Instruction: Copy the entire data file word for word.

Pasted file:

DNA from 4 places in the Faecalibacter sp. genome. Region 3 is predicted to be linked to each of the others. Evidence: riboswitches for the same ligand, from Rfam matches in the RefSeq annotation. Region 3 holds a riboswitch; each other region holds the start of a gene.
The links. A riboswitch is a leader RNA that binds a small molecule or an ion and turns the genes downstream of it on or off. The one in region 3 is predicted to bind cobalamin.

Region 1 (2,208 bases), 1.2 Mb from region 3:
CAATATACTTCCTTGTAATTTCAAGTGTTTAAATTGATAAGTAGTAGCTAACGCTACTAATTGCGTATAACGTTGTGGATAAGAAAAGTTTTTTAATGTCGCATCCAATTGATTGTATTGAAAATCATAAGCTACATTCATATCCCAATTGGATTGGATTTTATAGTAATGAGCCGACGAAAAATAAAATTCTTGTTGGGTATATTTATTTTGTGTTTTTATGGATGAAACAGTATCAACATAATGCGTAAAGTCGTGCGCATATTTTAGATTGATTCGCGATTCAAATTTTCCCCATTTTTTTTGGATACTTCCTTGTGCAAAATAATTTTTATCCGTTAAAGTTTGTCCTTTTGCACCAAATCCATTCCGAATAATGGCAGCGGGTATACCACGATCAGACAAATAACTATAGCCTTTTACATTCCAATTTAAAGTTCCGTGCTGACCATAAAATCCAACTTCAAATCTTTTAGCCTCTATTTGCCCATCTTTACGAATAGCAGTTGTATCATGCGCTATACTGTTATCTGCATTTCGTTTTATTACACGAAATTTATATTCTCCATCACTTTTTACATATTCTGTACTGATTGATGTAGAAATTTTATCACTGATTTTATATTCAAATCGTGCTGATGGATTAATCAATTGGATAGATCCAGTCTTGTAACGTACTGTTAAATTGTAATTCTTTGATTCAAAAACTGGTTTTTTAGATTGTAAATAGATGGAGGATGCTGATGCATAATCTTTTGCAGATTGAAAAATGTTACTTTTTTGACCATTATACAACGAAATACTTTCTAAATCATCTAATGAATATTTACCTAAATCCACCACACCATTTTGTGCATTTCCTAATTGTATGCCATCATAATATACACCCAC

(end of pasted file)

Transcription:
DNA from 4 places in the Faecalibacter sp. genome. Region 3 is predicted to be linked to each of the others. Evidence: riboswitches for the same ligand, from Rfam matches in the RefSeq annotation. Region 3 holds a riboswitch; each other region holds the start of a gene.
The links. A riboswitch is a leader RNA that binds a small molecule or an ion and turns the genes downstream of it on or off. The one in region 3 is predicted to bind cobalamin.

Region 1 (2,208 bases), 1.2 Mb from region 3:
CAATATACTTCCTTGTAATTTCAAGTGTTTAAATTGATAAGTAGTAGCTAACGCTACTAATTGCGTATAACGTTGTGGATAAGAAAAGTTTTTTAATGTCGCATCCAATTGATTGTATTGAAAATCATAAGCTACATTCATATCCCAATTGGATTGGATTTTATAGTAATGAGCCGACGAAAAATAAAATTCTTGTTGGGTATATTTATTTTGTGTTTTTATGGATGAAACAGTATCAACATAATGCGTAAAGTCGTGCGCATATTTTAGATTGATTCGCGATTCAAATTTTCCCCATTTTTTTTGGATACTTCCTTGTGCAAAATAATTTTTATCCGTTAAAGTTTGTCCTTTTGCACCAAATCCATTCCGAATAATGGCAGCGGGTATACCACGATCAGACAAATAACTATAGCCTTTTACATTCCAATTTAAAGTTCCGTGCTGACCATAAAATCCAACTTCAAATCTTTTAGCCTCTATTTGCCCATCTTTACGAATAGCAGTTGTATCATGCGCTATACTGTTATCTGCATTTCGTTTTATTACACGAAATTTATATTCTCCATCACTTTTTACATATTCTGTACTGATTGATGTAGAAATTTTATCACTGATTTTATATTCAAATCGTGCTGATGGATTAATCAATTGGATAGATCCAGTCTTGTAACGTACTGTTAAATTGTAATTCTTTGATTCAAAAACTGGTTTTTTAGATTGTAAATAGATGGAGGATGCTGATGCATAATCTTTTGCAGATTGAAAAATGTTACTTTTTTGACCATTATACAACGAAATACTTTCTAAATCATCTAATGAATATTTACCTAAATCCACCACACCATTTTGTGCATTTCCTAATTGTATGCCATCATAATATACACCCAC